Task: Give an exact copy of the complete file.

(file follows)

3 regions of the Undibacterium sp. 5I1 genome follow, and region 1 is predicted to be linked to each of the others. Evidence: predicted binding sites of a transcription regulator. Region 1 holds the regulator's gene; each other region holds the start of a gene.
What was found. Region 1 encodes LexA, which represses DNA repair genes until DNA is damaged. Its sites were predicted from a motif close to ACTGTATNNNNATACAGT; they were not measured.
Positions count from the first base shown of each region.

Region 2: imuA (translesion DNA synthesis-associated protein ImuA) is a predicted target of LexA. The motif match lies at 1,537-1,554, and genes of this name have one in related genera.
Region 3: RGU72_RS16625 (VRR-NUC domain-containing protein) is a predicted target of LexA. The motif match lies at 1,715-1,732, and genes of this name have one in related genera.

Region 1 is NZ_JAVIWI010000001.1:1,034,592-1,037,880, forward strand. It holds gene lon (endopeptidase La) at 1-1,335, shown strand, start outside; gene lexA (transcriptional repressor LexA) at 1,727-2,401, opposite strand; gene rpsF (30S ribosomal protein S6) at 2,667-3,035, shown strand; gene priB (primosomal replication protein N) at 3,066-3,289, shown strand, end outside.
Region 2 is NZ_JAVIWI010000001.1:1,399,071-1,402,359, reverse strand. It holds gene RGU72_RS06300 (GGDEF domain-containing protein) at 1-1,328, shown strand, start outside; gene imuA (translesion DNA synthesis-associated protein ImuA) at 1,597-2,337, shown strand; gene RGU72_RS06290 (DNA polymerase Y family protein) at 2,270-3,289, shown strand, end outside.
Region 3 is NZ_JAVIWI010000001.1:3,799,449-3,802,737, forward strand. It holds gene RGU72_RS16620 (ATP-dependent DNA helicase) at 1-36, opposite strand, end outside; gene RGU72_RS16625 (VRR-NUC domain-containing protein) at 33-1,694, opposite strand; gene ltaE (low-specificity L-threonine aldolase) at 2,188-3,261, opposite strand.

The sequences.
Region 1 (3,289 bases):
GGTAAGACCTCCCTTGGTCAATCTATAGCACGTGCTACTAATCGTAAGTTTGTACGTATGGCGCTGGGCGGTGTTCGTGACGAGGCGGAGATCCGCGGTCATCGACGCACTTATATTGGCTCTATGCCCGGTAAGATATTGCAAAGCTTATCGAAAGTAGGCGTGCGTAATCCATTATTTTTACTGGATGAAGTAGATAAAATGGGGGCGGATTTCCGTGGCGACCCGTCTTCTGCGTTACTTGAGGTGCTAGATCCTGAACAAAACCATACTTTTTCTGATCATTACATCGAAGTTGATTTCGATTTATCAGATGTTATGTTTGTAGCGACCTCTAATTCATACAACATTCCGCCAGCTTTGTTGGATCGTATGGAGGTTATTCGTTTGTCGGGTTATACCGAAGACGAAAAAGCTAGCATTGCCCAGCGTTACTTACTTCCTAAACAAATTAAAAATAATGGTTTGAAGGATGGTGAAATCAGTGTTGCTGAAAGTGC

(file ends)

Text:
3 regions of the Undibacterium sp. 5I1 genome follow, and region 1 is predicted to be linked to each of the others. Evidence: predicted binding sites of a transcription regulator. Region 1 holds the regulator's gene; each other region holds the start of a gene.
What was found. Region 1 encodes LexA, which represses DNA repair genes until DNA is damaged. Its sites were predicted from a motif close to ACTGTATNNNNATACAGT; they were not measured.
Positions count from the first base shown of each region.

Region 2: imuA (translesion DNA synthesis-associated protein ImuA) is a predicted target of LexA. The motif match lies at 1,537-1,554, and genes of this name have one in related genera.
Region 3: RGU72_RS16625 (VRR-NUC domain-containing protein) is a predicted target of LexA. The motif match lies at 1,715-1,732, and genes of this name have one in related genera.

Region 1 is NZ_JAVIWI010000001.1:1,034,592-1,037,880, forward strand. It holds gene lon (endopeptidase La) at 1-1,335, shown strand, start outside; gene lexA (transcriptional repressor LexA) at 1,727-2,401, opposite strand; gene rpsF (30S ribosomal protein S6) at 2,667-3,035, shown strand; gene priB (primosomal replication protein N) at 3,066-3,289, shown strand, end outside.
Region 2 is NZ_JAVIWI010000001.1:1,399,071-1,402,359, reverse strand. It holds gene RGU72_RS06300 (GGDEF domain-containing protein) at 1-1,328, shown strand, start outside; gene imuA (translesion DNA synthesis-associated protein ImuA) at 1,597-2,337, shown strand; gene RGU72_RS06290 (DNA polymerase Y family protein) at 2,270-3,289, shown strand, end outside.
Region 3 is NZ_JAVIWI010000001.1:3,799,449-3,802,737, forward strand. It holds gene RGU72_RS16620 (ATP-dependent DNA helicase) at 1-36, opposite strand, end outside; gene RGU72_RS16625 (VRR-NUC domain-containing protein) at 33-1,694, opposite strand; gene ltaE (low-specificity L-threonine aldolase) at 2,188-3,261, opposite strand.

The sequences.
Region 1 (3,289 bases):
GGTAAGACCTCCCTTGGTCAATCTATAGCACGTGCTACTAATCGTAAGTTTGTACGTATGGCGCTGGGCGGTGTTCGTGACGAGGCGGAGATCCGCGGTCATCGACGCACTTATATTGGCTCTATGCCCGGTAAGATATTGCAAAGCTTATCGAAAGTAGGCGTGCGTAATCCATTATTTTTACTGGATGAAGTAGATAAAATGGGGGCGGATTTCCGTGGCGACCCGTCTTCTGCGTTACTTGAGGTGCTAGATCCTGAACAAAACCATACTTTTTCTGATCATTACATCGAAGTTGATTTCGATTTATCAGATGTTATGTTTGTAGCGACCTCTAATTCATACAACATTCCGCCAGCTTTGTTGGATCGTATGGAGGTTATTCGTTTGTCGGGTTATACCGAAGACGAAAAAGCTAGCATTGCCCAGCGTTACTTACTTCCTAAACAAATTAAAAATAATGGTTTGAAGGATGGTGAAATCAGTGTTGCTGAAAGTGC